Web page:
The Bangkok Post
November 6, 2002
By Geoff Long
Lately I've been thinking quite a lot about the plight of telecom equipment vendors, particularly the big ones like Alcatel, Lucent, Ericsson, Motorola Nortel, Siemens and so on. It was the best of times, it was the worst of times certainly sums up their situation in the past three years, and obviously they're now having the worst of times _ probably worse than all of the rest of the technology industry.
Just take Nortel and Lucent as examples _ there was talk that if their situation didn't improve they might be de-listed from the main stock exchanges in the US. How could these companies sink so low, both valued at under $1 per share, which is next to nothing? Lucent has shed half its workforce and it's still laying off. The rest of them aren't faring too much better. So is there any hope that things will improve?
Actually, not much. In fact, I believe that not all of them will survive, with some sort of rationalisation and selling off of business units likely. I think there's probably two key reasons that this will happen: the changing nature of the technology and the changing nature of the competition.
Let's take the technology first.
No matter how much the traditional vendors boast of their Internet capabilities, most of these companies' core products are still based on proprietary telecom gear that the whole industry is moving away from. Sure, it's still being bought and sold, but if you were building a new network today, voice or data, you wouldn't build it based on the circuit-switched networks of old.
I think this was summed up best by Intel CEO Craig Barrett on his visit to Bangkok a few months back. He spoke of the telecommunications sector moving to standard building blocks, much like the PC industry did years ago. However, the telecom sector's transition will be more disruptive _ and we're certainly seeing that now. A lot of these so-called building blocks will be in the form of middleware software.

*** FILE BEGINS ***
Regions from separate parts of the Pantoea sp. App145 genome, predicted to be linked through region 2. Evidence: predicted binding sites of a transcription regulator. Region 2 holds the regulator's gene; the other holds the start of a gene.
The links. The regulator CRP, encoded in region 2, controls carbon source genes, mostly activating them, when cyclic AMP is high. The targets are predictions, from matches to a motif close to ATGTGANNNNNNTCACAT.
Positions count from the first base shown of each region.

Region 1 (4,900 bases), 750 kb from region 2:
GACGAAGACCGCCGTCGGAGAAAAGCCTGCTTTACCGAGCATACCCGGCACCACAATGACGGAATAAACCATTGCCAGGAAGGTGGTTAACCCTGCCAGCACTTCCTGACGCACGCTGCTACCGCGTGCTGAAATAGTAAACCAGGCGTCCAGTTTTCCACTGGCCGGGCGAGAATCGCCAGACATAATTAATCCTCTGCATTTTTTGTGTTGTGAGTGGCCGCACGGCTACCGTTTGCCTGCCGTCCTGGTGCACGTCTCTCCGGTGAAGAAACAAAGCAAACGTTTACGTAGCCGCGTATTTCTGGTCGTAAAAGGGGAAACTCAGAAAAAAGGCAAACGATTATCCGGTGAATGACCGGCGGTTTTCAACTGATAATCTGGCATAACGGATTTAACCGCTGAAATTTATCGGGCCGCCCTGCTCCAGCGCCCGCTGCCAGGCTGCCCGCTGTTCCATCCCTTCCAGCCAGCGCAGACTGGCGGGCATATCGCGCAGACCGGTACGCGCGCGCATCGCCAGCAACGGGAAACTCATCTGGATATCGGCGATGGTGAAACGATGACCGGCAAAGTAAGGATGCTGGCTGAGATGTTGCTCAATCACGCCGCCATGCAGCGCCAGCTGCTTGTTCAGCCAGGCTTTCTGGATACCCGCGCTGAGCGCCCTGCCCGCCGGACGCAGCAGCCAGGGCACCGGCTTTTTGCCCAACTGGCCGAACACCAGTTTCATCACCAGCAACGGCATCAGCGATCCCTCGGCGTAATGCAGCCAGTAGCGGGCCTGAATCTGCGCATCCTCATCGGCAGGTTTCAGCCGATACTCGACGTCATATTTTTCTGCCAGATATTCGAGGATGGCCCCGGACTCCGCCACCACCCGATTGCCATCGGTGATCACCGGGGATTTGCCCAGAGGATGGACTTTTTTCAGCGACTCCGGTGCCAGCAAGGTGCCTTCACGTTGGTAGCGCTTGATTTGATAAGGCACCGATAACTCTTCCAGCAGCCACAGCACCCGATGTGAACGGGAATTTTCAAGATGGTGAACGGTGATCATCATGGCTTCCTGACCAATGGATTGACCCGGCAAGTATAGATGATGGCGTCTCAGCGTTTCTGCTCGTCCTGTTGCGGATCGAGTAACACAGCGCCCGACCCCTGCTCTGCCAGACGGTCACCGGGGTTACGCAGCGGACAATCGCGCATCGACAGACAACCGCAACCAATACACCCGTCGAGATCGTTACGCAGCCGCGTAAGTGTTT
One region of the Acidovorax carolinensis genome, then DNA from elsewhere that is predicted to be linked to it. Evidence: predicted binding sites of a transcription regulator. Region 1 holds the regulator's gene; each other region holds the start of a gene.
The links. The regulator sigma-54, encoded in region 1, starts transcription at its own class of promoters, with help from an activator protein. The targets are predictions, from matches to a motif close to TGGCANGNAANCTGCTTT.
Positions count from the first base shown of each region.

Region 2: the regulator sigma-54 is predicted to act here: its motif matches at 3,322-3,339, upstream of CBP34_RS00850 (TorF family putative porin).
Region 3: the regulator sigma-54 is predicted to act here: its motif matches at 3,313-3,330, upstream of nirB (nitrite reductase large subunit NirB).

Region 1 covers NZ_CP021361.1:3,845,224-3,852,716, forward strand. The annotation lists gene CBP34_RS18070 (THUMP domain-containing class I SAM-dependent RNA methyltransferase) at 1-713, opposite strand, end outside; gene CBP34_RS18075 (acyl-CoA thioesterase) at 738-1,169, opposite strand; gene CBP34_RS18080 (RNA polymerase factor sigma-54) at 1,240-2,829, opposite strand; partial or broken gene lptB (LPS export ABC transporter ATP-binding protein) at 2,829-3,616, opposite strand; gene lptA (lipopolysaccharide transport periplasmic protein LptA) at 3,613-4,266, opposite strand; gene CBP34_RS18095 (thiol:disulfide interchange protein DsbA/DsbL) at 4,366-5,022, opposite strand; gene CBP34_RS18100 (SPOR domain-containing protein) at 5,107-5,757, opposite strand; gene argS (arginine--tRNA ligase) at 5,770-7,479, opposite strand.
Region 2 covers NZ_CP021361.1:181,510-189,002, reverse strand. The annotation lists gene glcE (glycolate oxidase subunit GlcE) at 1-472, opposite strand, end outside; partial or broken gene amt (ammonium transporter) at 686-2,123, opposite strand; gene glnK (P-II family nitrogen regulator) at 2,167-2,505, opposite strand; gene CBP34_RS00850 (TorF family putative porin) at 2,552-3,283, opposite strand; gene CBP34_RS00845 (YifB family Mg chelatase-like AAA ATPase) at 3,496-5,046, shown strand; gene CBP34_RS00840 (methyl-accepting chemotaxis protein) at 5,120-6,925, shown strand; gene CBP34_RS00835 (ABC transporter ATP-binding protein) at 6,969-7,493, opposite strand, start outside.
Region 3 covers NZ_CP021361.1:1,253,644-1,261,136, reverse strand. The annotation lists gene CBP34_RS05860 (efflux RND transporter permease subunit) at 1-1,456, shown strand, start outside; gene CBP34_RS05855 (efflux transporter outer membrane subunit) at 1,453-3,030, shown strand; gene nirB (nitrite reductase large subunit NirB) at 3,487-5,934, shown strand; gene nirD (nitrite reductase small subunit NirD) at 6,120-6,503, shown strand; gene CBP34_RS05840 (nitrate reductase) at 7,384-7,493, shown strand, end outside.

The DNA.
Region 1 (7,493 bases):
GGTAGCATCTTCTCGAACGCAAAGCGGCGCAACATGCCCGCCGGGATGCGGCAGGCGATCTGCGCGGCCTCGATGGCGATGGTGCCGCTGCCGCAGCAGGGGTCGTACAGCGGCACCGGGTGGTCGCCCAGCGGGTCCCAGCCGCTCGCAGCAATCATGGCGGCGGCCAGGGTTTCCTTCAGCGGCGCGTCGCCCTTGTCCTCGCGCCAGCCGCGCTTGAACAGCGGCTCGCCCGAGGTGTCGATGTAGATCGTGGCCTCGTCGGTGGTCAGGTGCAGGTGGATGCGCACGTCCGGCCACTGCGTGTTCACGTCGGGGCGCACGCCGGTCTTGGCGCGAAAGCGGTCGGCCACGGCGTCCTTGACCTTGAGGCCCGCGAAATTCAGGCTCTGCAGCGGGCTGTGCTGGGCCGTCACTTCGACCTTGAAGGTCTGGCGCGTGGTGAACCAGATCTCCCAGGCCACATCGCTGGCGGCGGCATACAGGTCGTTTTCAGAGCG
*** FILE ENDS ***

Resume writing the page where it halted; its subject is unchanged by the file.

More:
Many of the functions of the old telephone exchanges can now be done by software, and that software is not coming from the traditional vendors. It will come from innovative Internet firms and software vendors from the PC world that are used to this sort of model.
It's probably no surprise that both Microsoft and IBM are right now making major forays into the telecommunications space. At the forthcoming ITU Asia event in Hong Kong in December, probably the year's biggest telecom event, IBM is set to have one of the largest presences. It has a platform called the Service Provider Delivery Environment that provides the sort of middleware that will be used in the next generation of communication networks.
Microsoft already has significant telecom software out there including operating systems for mobile phones and PDAs, which we've mentioned in this column in the past. Its servers are also being installed by some of the big telecom operators in the mobile world. No matter what you think of Microsoft, there's no question that they'll be able to increase their presence and leverage from existing installations in corporate networks.
Then there's the whole world of voice over IP, where IP is the medium for not only voice calls but a whole range of value-added services. All of the building blocks for this are coming from the Internet world rather than the traditional telecom players. And while it's true there are few high-profile operators making money off such services, there are a number of significant players offering VoIP on a wholesale basis that are growing rapidly _ nearly every major operator on the planet makes use of them.